States Say They Need More Federal Funding To Aid Vaccine Distribution

( There has been a lot of great news about coronavirus vaccines recently.

In just the last week, drug candidates from Pfizer and Moderna have had excellent results in clinical trials. AstraZeneca is reporting positive results as well.

All of this has been leading people to be optimistic that a vaccine will start to be distributed before the end of this year to front-line health workers and possibly even other high-risk patients.

But there is one other potential hiccup to that — distribution on the state level.

Many state officials recently said they would need more financial support from the federal government to ensure they’re able to distribute the coronavirus vaccine whenever it is approved and released.

This vaccine will be unlike any other before. It will take an extraordinary number of additional staff members to administer the vaccines. Money will also need to be spent on developing data systems to track the vaccine doses. And more still to communicate the importance of getting the vaccine to the public.

If states don’t have the money to do all of this, and if the federal government doesn’t provide it to them — or if there is a delay in doing so — it could completely upend the vaccine distribution plan.

The National Academy for State Health Policy is hoping to avoid a repeat of what happened early in the pandemic, when states were competing with each other for essential resources from the federal government. This happened in regard to ventilators and personal protective equipment.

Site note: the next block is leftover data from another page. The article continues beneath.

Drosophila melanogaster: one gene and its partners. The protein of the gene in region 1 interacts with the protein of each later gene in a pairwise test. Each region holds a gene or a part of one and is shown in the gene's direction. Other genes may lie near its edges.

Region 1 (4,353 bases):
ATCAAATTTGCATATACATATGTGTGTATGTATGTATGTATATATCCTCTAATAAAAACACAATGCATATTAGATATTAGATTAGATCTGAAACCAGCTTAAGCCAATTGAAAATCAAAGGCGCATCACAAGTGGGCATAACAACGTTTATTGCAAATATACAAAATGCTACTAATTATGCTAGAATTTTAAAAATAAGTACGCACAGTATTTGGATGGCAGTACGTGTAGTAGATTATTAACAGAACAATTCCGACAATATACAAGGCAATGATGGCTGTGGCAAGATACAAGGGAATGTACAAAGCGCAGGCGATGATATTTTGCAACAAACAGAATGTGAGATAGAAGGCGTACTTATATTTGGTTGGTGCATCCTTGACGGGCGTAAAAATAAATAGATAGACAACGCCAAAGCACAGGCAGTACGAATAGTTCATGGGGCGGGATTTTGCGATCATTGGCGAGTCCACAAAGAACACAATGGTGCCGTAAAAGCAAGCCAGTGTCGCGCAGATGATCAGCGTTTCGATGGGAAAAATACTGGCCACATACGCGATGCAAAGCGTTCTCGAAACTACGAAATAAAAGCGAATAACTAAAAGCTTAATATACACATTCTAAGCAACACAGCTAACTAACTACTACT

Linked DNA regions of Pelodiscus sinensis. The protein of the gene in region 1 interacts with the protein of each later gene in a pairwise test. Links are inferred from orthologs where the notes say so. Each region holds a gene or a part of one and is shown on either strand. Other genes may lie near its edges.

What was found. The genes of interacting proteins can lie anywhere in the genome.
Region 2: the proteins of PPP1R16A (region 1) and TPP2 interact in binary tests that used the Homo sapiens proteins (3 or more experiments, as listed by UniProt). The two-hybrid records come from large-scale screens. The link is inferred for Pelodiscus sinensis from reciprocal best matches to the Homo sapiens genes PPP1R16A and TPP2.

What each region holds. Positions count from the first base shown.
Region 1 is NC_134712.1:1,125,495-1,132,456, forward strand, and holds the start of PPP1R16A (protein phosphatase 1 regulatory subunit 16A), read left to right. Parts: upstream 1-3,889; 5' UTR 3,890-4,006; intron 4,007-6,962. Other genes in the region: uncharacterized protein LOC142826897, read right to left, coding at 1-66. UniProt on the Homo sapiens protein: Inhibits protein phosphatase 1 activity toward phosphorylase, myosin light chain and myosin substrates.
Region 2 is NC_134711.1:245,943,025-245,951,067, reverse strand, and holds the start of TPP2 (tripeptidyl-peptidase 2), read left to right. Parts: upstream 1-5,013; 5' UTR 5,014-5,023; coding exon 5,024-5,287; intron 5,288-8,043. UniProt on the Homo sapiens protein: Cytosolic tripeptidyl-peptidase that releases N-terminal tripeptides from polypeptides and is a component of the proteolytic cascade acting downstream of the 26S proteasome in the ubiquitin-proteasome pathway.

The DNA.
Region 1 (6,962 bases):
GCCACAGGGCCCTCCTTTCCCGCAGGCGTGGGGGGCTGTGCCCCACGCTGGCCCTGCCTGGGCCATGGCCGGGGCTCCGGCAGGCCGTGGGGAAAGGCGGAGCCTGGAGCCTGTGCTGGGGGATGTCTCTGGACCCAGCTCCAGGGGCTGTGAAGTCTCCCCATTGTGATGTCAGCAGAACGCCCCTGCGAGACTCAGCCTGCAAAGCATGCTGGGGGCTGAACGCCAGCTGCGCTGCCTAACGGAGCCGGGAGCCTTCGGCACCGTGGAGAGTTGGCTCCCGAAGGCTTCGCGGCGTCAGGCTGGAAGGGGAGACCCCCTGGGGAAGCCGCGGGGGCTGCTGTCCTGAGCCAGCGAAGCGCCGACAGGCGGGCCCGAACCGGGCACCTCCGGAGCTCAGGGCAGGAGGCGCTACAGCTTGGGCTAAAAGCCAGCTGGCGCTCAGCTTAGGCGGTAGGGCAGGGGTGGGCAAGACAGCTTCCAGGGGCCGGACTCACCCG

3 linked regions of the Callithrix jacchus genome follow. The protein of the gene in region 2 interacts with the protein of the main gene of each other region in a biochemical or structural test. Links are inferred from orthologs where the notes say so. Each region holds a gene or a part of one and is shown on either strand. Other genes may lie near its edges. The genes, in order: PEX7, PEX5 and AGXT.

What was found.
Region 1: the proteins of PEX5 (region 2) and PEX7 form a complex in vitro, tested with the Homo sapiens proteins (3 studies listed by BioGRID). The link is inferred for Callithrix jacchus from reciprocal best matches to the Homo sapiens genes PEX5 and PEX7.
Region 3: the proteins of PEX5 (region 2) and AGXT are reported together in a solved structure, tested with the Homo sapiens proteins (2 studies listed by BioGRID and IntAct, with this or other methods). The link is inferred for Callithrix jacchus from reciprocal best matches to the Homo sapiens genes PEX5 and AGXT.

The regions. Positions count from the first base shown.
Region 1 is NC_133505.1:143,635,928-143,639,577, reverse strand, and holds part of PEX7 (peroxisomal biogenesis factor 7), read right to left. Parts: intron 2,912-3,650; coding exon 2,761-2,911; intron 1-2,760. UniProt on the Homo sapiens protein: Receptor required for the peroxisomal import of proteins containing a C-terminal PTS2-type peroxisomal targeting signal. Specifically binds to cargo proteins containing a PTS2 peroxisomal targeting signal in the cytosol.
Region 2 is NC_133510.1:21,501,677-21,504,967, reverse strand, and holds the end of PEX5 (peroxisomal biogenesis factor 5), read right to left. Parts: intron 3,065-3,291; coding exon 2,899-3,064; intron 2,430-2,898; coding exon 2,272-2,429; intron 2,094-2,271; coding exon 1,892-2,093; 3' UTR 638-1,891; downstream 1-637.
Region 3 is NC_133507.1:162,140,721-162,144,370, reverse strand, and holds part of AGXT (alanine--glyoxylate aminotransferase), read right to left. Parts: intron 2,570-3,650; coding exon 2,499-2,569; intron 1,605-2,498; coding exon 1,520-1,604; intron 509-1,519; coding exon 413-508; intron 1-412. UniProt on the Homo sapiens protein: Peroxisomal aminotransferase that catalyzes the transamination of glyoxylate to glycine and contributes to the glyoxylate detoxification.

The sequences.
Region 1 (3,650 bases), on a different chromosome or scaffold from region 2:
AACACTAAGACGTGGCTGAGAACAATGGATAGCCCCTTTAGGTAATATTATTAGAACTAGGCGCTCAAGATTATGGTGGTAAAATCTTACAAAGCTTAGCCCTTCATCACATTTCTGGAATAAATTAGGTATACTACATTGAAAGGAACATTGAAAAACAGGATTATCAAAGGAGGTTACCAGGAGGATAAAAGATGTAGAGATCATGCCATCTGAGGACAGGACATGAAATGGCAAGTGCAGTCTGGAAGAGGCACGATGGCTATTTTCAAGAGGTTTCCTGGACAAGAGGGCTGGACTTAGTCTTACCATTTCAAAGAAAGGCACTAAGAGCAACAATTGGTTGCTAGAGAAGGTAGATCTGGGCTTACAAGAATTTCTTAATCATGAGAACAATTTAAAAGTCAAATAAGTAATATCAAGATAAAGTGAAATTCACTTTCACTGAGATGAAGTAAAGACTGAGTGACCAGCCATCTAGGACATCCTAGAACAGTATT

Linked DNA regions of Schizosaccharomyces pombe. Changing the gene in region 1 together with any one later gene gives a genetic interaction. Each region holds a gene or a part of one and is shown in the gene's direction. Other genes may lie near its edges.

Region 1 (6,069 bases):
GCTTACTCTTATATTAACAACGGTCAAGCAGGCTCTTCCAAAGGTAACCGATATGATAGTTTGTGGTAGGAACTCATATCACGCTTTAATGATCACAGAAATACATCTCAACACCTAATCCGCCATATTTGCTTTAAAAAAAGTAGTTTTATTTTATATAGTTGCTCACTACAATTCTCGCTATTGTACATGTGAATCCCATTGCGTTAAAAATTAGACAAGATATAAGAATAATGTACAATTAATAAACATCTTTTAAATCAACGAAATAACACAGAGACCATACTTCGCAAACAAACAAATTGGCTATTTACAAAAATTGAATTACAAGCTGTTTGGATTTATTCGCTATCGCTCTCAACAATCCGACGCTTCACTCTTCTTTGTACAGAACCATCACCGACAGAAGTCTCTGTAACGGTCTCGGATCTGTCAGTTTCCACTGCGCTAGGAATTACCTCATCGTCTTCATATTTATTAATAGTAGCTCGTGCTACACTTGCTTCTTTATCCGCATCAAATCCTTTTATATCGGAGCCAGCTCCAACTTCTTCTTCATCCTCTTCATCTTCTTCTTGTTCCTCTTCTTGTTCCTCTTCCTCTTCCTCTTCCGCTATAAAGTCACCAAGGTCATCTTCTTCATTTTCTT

As the academy’s executive director, Trish Riley, said:

“That’s the wake-up-at-night worry. States can’t do this alone.”

States have said they might need up to $8.4 billion in additional funding just for vaccine distribution. That’s what groups representing local health officials and immunization managers said in a letter they sent to their leaders in Congress recently.

So far, states have received $340 million for planning in regard to both flu and COVID-19 vaccines. They’re expected to get another $140 million next month to help design distribution plans and update whatever information systems they need.

But that’s not going to be enough for some states, they say. The problem is that they don’t know if more funding will be available, and if so, when and how.

Michael Bars, a spokesman for the White House, did say states won’t be responsible for most of the expenses associated with vaccine distribution. The federal government has already paid for doses, he said, and costs associated with administration will be covered by some private insurers, Medicaid and Medicare.

Contracts that the Centers for Disease Control and Prevention have will cover storage and shipment of the vaccine. This is done through private pharmacies such as Walgreens and CVS, who were recently announced as vaccine partners.

In a statement on Wednesday, Bars said:

“The Administration continues working hand-in-hand with our state and local partners and remain intensely focused on helping American communities prepare for and respond to health threats while ensuring they have the tools and resources to better treat patients and protect the most vulnerable. We are sparing no effort or expense to save millions of lives.”